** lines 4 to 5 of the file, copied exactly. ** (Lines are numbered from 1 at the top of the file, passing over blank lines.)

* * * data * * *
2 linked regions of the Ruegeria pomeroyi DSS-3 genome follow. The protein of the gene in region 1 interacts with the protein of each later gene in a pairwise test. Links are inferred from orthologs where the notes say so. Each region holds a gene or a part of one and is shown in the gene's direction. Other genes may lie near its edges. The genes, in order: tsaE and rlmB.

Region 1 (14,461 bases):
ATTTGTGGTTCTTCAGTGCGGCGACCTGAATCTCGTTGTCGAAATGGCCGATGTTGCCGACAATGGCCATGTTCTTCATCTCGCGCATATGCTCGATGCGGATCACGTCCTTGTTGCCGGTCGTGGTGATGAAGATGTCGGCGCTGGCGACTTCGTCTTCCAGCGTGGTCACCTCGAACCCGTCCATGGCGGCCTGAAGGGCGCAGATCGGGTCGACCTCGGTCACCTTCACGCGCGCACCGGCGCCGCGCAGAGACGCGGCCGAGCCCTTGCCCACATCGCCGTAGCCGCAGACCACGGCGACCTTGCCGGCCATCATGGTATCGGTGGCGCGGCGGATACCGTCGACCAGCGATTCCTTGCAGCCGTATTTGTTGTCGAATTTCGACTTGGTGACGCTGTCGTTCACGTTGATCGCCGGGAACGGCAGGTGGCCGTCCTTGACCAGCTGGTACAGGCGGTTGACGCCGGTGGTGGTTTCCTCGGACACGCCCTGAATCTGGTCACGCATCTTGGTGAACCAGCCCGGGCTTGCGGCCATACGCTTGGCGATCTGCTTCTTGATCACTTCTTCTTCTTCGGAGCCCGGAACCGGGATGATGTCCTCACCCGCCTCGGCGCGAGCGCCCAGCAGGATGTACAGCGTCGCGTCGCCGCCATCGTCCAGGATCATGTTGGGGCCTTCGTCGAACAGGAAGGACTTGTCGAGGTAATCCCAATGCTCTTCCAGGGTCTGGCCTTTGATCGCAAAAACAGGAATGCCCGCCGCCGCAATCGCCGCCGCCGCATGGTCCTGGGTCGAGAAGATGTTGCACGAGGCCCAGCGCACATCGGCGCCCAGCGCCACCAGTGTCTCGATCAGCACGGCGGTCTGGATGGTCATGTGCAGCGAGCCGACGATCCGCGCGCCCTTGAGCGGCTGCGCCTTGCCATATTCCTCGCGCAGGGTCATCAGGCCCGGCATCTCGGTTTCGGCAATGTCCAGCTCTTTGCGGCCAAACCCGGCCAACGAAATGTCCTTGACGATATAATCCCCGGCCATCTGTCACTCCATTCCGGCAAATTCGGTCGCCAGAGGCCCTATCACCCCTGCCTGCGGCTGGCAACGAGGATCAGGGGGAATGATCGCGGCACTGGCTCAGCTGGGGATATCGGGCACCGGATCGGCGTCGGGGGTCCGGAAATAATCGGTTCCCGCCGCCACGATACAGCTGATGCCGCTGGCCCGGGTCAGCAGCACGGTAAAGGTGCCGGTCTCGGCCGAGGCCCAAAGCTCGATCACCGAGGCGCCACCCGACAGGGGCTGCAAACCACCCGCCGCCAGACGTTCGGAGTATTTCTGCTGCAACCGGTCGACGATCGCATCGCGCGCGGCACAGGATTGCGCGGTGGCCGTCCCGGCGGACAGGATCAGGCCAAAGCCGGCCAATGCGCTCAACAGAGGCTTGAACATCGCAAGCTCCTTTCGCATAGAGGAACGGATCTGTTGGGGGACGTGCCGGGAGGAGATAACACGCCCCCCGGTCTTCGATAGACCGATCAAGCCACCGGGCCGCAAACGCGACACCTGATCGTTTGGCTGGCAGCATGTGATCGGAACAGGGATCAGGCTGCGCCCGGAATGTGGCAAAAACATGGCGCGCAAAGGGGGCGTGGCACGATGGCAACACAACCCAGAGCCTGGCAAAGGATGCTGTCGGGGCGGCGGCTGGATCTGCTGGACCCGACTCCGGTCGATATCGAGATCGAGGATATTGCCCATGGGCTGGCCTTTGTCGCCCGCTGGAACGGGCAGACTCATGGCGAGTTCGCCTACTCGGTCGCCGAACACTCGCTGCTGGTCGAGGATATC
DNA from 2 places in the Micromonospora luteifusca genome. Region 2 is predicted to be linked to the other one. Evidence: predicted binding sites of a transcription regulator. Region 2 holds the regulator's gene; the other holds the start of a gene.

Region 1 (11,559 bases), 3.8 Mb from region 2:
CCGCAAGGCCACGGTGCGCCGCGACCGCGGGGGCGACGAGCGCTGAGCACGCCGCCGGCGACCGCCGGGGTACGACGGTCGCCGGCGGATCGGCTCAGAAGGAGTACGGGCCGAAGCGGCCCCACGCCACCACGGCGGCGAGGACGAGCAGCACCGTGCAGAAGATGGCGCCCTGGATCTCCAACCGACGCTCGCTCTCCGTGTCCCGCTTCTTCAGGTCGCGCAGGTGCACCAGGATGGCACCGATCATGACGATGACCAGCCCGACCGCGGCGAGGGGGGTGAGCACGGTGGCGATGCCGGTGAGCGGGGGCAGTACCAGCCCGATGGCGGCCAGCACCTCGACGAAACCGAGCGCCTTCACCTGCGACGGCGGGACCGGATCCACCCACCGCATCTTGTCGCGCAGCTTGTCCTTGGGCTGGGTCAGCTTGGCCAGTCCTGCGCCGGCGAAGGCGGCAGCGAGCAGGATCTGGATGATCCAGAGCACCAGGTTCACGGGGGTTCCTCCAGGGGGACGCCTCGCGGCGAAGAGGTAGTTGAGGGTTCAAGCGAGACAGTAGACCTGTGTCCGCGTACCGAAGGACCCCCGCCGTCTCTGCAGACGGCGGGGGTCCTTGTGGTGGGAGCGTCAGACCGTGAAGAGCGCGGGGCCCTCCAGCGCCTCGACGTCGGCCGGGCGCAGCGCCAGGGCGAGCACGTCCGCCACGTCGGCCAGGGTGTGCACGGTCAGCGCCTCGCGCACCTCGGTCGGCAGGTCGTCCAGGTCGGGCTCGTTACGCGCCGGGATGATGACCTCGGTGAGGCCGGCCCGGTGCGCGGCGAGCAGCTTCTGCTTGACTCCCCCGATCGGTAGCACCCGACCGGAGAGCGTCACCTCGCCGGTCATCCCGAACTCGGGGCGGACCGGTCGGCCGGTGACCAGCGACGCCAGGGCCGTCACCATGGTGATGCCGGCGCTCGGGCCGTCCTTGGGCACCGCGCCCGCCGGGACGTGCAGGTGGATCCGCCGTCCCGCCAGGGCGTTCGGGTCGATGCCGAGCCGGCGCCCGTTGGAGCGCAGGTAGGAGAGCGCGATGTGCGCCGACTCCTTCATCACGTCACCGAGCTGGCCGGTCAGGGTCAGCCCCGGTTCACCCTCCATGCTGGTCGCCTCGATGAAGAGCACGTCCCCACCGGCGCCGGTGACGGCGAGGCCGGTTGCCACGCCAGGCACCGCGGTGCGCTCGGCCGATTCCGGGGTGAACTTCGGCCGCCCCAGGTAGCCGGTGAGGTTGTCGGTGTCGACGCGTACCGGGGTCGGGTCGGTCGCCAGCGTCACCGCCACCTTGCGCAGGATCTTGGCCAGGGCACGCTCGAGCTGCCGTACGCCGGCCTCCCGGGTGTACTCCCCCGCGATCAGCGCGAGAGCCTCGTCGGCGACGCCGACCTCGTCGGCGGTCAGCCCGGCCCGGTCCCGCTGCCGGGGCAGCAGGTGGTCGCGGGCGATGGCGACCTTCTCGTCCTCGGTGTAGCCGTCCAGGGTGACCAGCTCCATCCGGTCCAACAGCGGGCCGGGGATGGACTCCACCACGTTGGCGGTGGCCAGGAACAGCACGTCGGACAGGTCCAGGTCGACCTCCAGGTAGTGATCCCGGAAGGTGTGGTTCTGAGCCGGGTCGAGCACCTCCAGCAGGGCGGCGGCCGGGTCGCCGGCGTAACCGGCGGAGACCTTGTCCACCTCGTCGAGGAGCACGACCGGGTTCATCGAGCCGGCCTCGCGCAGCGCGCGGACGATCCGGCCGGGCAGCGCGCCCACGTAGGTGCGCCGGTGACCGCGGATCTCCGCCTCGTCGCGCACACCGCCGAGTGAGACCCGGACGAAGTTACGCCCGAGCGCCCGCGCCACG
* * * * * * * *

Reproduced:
DNA from 2 places in the Micromonospora luteifusca genome. Region 2 is predicted to be linked to the other one. Evidence: predicted binding sites of a transcription regulator. Region 2 holds the regulator's gene; the other holds the start of a gene.

Region 1 (11,559 bases), 3.8 Mb from region 2: